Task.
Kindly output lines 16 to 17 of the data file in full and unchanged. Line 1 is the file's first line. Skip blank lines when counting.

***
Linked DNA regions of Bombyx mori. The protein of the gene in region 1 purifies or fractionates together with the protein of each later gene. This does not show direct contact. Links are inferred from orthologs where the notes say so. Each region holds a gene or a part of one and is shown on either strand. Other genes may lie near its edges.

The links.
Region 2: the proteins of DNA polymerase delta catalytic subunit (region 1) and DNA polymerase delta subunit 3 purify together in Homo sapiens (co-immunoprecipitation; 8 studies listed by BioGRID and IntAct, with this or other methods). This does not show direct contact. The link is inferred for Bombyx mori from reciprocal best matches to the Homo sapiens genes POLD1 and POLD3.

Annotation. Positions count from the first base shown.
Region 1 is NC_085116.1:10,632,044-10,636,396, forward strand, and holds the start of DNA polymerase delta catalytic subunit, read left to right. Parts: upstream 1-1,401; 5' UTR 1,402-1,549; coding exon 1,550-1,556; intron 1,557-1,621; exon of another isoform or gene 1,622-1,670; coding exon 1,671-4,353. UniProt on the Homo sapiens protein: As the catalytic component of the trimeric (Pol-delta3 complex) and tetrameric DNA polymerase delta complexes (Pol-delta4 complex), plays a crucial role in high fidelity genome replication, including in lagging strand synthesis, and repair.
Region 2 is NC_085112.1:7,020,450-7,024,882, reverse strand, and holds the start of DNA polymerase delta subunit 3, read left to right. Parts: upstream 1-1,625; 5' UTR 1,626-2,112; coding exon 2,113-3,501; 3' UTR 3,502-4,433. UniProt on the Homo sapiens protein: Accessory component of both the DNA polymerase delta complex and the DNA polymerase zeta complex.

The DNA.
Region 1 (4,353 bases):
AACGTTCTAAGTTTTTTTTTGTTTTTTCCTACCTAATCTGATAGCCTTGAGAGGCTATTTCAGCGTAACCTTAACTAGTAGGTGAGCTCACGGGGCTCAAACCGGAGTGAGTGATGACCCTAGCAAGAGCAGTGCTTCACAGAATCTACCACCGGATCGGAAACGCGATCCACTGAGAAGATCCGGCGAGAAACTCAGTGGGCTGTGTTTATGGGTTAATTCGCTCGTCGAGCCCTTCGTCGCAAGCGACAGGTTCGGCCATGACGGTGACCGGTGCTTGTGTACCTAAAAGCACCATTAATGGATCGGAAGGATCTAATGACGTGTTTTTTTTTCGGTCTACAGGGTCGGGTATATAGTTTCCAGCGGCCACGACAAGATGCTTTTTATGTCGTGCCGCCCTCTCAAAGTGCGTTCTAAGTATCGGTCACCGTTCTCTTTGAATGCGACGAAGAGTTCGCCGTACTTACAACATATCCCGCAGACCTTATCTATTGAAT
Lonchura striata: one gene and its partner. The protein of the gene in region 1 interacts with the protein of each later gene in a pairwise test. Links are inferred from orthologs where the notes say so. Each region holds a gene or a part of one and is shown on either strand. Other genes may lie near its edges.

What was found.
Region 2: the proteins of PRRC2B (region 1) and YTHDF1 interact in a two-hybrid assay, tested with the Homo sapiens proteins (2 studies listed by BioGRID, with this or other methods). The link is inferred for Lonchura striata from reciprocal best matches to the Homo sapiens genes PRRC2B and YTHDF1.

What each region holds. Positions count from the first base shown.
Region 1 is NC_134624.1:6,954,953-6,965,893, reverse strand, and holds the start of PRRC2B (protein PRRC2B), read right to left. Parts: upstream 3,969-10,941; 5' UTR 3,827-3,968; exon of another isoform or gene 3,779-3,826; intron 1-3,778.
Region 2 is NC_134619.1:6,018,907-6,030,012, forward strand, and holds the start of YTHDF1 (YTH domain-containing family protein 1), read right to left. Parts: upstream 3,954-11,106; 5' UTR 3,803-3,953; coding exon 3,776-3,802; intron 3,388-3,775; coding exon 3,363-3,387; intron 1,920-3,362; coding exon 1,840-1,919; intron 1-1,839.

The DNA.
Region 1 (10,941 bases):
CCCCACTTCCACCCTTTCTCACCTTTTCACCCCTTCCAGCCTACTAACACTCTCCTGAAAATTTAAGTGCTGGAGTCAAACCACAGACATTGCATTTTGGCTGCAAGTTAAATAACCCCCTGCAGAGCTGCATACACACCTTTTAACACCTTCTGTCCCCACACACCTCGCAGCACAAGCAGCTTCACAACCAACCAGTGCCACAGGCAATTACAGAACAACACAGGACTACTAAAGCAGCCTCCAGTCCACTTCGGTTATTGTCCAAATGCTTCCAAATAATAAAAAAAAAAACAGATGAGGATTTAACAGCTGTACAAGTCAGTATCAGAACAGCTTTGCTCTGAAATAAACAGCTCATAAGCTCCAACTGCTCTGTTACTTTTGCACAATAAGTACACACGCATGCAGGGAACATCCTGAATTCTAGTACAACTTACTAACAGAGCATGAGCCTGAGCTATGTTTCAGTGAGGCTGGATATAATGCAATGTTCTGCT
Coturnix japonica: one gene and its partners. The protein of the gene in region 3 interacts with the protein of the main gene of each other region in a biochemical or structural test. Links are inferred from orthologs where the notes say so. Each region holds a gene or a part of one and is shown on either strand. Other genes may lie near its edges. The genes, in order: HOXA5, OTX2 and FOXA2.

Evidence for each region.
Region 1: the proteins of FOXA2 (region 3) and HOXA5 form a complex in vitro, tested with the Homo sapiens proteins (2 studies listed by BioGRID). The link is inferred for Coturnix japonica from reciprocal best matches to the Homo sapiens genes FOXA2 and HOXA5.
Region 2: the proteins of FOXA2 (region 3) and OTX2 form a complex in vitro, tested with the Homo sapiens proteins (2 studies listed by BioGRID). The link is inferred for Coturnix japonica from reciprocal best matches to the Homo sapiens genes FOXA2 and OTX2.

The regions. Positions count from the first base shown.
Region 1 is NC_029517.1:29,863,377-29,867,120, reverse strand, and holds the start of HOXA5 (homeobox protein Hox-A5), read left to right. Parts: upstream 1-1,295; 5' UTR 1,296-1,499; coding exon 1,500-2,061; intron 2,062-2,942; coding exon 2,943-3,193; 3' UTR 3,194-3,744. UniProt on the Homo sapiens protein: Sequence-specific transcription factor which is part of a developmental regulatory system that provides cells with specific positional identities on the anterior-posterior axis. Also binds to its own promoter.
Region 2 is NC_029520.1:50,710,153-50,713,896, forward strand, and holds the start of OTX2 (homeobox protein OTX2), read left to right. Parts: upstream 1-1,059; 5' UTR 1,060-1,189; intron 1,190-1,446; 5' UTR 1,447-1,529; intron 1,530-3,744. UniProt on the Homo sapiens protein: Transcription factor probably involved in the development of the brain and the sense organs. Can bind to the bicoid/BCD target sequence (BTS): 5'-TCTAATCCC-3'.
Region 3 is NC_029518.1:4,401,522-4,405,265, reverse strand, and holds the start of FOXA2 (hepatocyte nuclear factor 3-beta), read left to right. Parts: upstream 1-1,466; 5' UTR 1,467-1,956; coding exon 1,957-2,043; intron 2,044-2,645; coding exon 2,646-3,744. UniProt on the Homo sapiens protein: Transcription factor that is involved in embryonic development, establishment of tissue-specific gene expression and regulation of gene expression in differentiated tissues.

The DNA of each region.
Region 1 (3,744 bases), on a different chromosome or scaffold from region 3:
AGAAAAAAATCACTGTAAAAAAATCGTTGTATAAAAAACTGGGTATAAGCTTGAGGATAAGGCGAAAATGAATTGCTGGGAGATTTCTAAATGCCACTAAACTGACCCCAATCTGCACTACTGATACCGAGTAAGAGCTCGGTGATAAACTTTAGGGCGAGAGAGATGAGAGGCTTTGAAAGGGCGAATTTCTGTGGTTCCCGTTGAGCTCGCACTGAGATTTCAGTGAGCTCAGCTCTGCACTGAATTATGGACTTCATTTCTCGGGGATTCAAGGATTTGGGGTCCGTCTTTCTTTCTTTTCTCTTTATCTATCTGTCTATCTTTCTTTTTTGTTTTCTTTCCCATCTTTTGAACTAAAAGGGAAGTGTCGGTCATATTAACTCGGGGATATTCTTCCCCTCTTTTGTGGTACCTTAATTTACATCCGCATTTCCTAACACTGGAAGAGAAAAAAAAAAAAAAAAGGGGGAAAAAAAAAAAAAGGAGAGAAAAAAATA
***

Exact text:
The DNA.
Region 1 (10,941 bases):